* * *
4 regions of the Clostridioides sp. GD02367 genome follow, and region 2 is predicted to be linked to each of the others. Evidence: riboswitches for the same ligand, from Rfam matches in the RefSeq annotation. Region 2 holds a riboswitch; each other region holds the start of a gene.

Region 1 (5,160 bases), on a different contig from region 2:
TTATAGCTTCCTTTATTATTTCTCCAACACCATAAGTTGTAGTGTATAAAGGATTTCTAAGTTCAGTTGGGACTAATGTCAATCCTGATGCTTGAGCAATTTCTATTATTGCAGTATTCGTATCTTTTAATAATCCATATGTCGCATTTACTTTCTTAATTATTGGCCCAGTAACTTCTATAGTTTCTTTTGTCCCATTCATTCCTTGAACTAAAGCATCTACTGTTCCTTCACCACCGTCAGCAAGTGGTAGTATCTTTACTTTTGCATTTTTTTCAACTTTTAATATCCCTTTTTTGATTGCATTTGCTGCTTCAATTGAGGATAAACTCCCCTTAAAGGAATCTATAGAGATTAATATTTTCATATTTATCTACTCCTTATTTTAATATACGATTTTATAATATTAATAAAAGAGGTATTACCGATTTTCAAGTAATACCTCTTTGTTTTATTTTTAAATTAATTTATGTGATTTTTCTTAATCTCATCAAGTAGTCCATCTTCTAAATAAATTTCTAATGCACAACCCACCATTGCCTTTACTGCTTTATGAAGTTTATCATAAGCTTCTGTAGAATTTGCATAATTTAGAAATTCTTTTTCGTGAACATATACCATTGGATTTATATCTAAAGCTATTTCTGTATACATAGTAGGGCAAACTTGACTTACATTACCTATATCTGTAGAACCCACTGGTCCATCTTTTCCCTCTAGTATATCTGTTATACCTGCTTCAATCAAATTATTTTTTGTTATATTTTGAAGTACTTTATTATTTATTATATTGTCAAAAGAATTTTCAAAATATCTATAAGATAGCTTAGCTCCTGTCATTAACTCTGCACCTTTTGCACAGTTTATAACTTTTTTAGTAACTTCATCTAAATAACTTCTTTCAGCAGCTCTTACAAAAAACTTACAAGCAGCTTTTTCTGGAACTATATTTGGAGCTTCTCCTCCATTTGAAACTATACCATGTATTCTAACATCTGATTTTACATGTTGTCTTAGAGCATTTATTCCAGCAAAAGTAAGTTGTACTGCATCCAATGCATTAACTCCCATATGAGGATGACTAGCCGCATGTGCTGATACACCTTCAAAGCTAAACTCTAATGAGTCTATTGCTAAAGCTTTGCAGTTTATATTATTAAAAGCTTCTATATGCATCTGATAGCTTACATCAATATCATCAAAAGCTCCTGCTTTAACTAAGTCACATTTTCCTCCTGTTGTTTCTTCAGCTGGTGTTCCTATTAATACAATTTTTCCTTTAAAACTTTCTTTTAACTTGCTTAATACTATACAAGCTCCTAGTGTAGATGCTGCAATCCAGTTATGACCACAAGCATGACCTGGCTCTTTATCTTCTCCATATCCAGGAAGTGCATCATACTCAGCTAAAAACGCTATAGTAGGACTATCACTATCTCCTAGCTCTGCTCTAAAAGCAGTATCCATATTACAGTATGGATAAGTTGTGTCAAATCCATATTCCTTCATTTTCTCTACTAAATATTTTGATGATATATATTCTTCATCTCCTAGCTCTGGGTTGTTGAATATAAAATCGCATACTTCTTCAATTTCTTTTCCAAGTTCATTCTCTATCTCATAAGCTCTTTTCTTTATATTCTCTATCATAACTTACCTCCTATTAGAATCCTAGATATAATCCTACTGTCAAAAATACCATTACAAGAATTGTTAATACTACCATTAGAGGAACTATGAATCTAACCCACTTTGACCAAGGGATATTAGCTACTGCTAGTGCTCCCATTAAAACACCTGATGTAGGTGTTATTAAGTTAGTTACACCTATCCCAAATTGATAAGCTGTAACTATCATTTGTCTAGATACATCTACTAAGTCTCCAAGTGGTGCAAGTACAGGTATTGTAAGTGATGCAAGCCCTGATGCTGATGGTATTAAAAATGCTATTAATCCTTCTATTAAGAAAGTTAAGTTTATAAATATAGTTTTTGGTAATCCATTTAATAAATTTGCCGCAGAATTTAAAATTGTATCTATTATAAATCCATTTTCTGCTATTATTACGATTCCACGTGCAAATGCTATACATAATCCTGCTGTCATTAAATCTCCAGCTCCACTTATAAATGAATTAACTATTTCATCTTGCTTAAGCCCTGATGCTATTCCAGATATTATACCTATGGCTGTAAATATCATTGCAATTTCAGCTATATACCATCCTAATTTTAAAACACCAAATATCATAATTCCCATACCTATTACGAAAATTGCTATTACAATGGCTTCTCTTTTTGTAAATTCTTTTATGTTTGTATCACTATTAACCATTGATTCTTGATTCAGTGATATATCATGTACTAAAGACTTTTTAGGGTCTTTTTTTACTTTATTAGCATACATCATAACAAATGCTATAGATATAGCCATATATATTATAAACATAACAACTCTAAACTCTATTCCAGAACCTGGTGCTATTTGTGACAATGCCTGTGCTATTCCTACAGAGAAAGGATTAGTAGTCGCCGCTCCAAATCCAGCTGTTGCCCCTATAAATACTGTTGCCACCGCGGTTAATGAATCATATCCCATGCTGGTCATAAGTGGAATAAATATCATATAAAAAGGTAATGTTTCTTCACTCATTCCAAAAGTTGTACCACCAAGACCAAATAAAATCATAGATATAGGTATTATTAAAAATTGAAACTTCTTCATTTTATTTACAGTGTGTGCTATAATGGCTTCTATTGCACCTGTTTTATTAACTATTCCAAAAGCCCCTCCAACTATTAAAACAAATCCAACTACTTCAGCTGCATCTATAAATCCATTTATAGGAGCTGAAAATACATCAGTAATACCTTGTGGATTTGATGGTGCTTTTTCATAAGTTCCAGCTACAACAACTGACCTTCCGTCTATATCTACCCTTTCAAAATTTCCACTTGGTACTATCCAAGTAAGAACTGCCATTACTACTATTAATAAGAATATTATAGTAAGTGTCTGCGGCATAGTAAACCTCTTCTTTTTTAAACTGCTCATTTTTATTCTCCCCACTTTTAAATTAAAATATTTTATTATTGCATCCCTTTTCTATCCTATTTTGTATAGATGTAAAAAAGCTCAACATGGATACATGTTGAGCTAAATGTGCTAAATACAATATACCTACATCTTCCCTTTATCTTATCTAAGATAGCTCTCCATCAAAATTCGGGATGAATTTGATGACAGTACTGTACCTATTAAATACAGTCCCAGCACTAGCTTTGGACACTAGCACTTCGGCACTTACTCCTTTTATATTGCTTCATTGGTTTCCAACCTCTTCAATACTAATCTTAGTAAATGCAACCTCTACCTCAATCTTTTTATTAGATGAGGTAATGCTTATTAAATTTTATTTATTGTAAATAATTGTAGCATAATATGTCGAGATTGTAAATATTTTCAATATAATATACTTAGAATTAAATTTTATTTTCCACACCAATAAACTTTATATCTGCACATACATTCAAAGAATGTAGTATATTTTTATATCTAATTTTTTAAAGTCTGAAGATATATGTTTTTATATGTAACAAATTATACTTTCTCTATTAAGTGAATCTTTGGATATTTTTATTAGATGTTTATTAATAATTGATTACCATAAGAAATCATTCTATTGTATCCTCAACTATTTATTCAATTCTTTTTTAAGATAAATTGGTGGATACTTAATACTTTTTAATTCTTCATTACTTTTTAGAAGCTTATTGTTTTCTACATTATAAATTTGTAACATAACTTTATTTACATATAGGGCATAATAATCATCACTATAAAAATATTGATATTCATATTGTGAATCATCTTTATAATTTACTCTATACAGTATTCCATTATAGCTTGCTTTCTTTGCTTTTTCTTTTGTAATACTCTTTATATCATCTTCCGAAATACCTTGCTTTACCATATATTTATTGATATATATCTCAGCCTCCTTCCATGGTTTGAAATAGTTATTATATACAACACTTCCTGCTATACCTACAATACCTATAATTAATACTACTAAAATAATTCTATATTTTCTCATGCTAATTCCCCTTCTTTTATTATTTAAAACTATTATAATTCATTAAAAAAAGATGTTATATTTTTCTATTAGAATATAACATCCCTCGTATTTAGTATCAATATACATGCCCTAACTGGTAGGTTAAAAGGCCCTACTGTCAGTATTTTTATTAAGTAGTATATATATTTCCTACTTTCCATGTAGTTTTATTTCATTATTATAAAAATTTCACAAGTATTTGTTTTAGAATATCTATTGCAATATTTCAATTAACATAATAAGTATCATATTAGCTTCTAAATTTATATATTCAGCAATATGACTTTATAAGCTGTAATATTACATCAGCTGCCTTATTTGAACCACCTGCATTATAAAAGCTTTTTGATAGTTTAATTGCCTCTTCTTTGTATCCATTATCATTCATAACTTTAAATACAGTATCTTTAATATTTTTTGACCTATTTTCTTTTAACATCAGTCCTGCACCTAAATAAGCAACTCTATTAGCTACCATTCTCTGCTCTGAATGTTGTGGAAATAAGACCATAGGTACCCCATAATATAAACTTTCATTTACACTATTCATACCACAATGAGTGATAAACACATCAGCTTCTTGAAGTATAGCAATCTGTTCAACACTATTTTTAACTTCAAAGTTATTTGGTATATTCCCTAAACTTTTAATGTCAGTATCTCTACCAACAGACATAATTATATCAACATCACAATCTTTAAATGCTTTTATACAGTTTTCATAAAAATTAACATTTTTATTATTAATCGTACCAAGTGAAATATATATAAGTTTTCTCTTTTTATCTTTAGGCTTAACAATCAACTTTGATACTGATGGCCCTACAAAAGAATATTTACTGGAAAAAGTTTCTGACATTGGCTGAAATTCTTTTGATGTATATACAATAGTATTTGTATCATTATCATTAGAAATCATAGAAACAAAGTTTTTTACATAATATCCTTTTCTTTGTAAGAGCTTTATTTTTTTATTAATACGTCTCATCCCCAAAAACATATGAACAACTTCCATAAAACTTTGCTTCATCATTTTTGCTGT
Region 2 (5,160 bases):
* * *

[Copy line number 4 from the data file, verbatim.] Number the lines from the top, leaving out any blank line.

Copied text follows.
Region 2 (5,160 bases):